The Anatomy of a Coating Failure
Even with good intentions that meet the requirements of a coating job, any inconsistencies with third-party decisions can eventually lead to coating failure.
Rarely does a coating fail because of only one contributing factor. Rather, it is usually two or more factors working in conjunction that cause a coating to fail on a particular site, when that same coating has performed as expected on other sites.
The following is a graphic example of this premise; it was an actual failure. The names have been redacted to avoid embarrassment to any of the parties involved.
Scope of the Job
Remove old coal tar epoxy coating system on sheet piling in a harbor, and replace it with high solids, high-build, immersion-grade epoxy. (Related reading: Review of Solvent-Free Epoxy Protection for Secondary Containment Concrete.)
A reputable engineering firm, with many years of experience in construction and maintenance of municipal and marine facilities, prepared a detailed coating specification that required experienced contractors with a marine background. (For more about the difficulties of a marine environment, see Marine Structures Create Unique Challenges for Third-Party Inspectors.) The specification required the old coal tar epoxy coating to be removed by abrasive blasting to meet the requirements of NACE 2/SSPC-SP10 Near White Blast with an angular profile of 2 to 4 mils (50 to 100µm). The specification listed three approved coating systems, all of which had extensive, successful case histories.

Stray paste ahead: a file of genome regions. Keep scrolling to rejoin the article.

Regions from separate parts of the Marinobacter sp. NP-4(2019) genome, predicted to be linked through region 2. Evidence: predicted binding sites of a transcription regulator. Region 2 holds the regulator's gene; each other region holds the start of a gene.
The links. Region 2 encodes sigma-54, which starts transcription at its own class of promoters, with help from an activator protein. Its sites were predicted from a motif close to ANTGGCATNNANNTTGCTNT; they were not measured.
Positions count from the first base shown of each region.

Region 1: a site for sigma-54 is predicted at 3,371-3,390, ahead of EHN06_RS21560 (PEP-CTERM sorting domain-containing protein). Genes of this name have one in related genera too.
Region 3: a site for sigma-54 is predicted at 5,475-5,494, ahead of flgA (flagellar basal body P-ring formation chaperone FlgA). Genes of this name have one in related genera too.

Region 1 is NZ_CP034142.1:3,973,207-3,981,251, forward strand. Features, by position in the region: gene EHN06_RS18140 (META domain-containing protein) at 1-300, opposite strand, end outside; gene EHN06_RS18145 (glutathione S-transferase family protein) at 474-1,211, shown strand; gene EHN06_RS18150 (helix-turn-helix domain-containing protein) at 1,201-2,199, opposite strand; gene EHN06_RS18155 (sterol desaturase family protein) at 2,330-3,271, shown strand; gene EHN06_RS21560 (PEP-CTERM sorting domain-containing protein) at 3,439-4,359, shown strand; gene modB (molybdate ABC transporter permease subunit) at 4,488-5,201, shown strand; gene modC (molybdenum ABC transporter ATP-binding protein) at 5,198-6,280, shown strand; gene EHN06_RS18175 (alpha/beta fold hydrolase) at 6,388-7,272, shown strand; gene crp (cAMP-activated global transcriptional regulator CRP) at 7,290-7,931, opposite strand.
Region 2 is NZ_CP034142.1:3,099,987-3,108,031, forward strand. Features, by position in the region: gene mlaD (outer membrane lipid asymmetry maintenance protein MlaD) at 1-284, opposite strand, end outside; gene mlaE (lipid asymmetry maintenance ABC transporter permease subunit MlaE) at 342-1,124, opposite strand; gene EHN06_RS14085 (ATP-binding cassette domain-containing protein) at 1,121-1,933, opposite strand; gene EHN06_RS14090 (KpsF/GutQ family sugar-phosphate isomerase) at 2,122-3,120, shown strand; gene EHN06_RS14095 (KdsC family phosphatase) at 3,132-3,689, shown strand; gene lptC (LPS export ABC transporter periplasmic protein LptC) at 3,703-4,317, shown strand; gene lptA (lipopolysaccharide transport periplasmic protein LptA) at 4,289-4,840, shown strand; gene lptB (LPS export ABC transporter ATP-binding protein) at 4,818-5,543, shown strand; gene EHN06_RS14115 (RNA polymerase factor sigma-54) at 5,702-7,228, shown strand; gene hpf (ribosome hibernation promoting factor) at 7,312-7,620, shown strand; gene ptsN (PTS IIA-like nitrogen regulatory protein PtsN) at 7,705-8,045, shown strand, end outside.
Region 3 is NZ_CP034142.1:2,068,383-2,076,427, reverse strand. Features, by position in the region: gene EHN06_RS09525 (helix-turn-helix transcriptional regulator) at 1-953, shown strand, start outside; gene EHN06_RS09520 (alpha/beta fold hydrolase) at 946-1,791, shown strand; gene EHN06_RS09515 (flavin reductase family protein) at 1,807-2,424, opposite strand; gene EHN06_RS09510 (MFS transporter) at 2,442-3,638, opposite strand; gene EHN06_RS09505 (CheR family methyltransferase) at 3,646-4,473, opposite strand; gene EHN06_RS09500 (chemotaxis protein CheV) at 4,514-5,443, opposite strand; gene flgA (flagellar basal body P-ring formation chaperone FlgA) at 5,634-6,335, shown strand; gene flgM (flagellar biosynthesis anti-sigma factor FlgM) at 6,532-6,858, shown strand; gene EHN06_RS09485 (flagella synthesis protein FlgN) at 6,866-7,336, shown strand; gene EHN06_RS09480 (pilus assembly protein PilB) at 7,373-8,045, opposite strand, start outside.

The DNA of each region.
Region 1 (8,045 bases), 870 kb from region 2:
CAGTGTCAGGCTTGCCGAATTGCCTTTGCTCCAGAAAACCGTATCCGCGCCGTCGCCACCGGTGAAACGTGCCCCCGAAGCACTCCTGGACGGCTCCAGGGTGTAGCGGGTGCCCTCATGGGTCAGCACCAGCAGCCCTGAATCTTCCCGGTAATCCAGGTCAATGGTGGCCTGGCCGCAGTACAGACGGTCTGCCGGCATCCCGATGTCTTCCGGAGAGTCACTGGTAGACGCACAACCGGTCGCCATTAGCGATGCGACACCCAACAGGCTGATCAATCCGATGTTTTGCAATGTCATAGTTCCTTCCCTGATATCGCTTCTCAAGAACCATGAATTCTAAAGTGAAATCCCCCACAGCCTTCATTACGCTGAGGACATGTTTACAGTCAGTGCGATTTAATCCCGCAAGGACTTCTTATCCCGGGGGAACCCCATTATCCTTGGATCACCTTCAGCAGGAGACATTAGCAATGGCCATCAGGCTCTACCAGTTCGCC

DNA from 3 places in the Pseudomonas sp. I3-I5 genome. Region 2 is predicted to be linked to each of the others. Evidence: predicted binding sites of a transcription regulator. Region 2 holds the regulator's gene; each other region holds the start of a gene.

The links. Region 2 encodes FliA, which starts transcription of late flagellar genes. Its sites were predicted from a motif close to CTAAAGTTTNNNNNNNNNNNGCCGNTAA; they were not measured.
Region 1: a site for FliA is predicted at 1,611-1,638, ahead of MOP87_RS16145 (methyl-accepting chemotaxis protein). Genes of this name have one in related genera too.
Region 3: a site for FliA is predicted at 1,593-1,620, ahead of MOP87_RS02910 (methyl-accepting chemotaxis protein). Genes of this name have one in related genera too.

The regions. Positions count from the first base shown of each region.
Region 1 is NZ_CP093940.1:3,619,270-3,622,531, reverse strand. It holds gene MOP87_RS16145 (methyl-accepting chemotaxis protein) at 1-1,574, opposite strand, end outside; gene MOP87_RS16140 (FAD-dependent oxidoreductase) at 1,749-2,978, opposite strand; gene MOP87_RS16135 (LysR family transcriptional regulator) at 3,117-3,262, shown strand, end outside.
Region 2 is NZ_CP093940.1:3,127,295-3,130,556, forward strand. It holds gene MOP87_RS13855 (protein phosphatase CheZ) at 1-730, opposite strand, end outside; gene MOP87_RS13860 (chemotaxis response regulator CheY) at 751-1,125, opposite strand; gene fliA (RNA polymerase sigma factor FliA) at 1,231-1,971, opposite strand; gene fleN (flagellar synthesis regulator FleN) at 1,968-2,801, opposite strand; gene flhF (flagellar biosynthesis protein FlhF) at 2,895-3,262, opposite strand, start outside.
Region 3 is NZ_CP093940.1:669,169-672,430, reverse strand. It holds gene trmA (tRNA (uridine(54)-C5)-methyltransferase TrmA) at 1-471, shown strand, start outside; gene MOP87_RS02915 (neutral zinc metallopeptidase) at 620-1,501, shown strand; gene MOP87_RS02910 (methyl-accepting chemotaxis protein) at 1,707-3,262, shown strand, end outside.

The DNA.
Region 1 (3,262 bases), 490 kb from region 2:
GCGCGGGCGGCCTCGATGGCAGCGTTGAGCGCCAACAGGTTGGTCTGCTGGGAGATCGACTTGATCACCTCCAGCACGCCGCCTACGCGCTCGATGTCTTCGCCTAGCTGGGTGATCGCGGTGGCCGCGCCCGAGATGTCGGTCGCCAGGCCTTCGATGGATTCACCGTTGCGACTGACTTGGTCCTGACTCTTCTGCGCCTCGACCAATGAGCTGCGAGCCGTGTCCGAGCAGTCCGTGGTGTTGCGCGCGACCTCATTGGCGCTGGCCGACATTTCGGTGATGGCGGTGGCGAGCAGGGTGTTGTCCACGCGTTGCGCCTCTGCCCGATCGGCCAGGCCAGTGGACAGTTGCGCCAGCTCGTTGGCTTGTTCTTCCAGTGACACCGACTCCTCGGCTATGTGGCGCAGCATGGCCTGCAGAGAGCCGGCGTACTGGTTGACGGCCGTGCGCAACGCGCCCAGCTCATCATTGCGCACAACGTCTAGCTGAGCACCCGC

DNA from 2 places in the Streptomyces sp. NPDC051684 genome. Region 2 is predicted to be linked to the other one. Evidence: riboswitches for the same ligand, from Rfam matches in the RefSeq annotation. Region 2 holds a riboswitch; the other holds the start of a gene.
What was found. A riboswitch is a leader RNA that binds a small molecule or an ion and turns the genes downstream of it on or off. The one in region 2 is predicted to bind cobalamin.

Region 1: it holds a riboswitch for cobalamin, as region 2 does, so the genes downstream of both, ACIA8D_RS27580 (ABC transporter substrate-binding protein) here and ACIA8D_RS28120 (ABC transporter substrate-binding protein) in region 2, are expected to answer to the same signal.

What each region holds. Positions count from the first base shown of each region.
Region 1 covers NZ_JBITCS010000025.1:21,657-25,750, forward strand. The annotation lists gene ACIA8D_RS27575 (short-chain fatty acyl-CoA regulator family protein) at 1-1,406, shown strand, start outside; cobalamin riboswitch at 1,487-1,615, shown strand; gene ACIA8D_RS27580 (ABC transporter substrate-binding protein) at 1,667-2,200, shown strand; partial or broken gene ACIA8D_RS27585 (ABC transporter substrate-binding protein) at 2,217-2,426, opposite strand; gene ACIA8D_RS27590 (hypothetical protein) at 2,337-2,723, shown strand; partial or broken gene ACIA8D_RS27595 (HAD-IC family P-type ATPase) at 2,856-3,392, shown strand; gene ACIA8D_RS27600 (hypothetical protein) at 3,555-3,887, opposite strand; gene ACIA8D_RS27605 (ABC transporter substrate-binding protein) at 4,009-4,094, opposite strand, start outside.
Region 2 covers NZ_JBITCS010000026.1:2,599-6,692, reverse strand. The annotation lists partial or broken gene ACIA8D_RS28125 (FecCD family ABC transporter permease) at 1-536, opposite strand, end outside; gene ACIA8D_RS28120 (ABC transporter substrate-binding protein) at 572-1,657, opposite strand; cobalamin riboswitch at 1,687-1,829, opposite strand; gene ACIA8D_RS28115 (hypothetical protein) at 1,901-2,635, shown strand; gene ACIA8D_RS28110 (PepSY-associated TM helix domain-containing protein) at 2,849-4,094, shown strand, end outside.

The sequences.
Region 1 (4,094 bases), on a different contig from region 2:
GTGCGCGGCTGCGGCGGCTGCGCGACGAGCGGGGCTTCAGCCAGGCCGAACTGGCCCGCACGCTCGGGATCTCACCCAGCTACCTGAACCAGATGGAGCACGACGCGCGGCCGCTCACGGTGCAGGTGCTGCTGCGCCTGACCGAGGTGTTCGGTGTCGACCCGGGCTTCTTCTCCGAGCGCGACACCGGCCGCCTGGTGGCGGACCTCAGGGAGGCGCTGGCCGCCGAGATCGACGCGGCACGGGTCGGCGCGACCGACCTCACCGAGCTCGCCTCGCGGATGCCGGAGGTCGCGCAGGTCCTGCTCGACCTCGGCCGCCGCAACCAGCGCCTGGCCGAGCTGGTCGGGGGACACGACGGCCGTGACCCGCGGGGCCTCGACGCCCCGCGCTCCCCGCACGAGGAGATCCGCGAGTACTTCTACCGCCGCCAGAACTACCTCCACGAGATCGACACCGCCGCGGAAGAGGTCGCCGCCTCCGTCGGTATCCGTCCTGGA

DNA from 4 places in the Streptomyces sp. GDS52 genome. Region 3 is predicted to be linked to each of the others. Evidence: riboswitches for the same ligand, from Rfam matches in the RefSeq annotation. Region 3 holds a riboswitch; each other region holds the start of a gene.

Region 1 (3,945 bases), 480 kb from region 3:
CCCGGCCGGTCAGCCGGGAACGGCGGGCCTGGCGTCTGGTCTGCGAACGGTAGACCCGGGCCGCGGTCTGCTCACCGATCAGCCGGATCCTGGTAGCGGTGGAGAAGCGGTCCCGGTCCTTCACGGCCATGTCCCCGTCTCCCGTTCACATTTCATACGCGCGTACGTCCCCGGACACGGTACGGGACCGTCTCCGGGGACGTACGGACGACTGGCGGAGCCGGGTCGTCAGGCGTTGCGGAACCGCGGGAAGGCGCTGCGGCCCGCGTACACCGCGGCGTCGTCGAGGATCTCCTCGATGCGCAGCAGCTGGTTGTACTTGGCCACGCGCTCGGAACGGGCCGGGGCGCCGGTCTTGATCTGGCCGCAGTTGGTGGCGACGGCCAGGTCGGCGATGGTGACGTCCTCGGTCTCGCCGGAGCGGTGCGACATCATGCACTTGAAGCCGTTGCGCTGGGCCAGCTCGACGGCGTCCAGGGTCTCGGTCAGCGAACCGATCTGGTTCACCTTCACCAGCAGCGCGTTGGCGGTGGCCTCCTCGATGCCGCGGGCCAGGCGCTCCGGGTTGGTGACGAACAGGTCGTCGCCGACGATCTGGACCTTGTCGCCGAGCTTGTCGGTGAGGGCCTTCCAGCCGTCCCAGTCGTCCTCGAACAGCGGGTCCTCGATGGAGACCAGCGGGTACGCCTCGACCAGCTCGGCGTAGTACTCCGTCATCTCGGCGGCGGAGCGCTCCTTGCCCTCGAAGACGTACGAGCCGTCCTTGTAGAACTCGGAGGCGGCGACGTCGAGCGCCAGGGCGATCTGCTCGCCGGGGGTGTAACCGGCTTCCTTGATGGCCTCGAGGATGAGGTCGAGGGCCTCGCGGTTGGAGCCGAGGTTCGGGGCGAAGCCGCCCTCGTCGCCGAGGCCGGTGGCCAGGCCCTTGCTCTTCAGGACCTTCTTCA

First Contributing Factor to the Coating Failure
The job was awarded to a contractor with extensive marine experience with harbor facilities, but mainly with physical construction activities, including piling placement and welding of harbor structures.
The contractor had worked for this Port Authority before, had performed acceptably, and had good relationships with the Port Authority staff. Unfortunately, his expertise in surface preparation and application of protective coatings was minimal.
Second Contributing Factor to the Coating Failure
The successful contractor sublet the coatings part of the job to a local company with a reasonable background in protective coatings work, but with very little experience in dealing with tidal variances in a harbor. Almost immediately, they ran into problems with the heat of the dry abrasive blasting process softening the old coal tar epoxy, making it a very slow process to get the level of surface cleanliness required by the specification. (Be sure to read Substrate Surface Preparation for Corrosion Prevention to learn how to do it correctly.)
Third Contributing Factor to the Coating Failure
Predictably, the job began to fall behind schedule and the subcontractor looked at options to regain time lost. He attempted to use wet abrasive blasting and power tool cleaning—without success. He looked for acceptable coating systems that could be applied over marginally prepared surfaces, and found one that had a solid track record on industrial projects.
Unfortunately, while the selected coating system had good low-temperature curing capabilities, it had never been applied on pilings subject to immersion by tidal surges in cool to cold weather.
Fourth Contributing Factor to the Coating Failure
The summer weather soon turned into winter weather because the work had slipped behind schedule. Recoat windows were severely affected. Prior to being coated, immersion of surfaces occurred due to tidal changes with the seasons. As a result, delaminating of the newly applied epoxy coating system occurred both between coats and from the bare metal.
This case is a good example of good intentions that met the requirements of the job, but slowly became inconsistent with the requirements of the job by third-party decisions that were based more on relationships than on qualifications.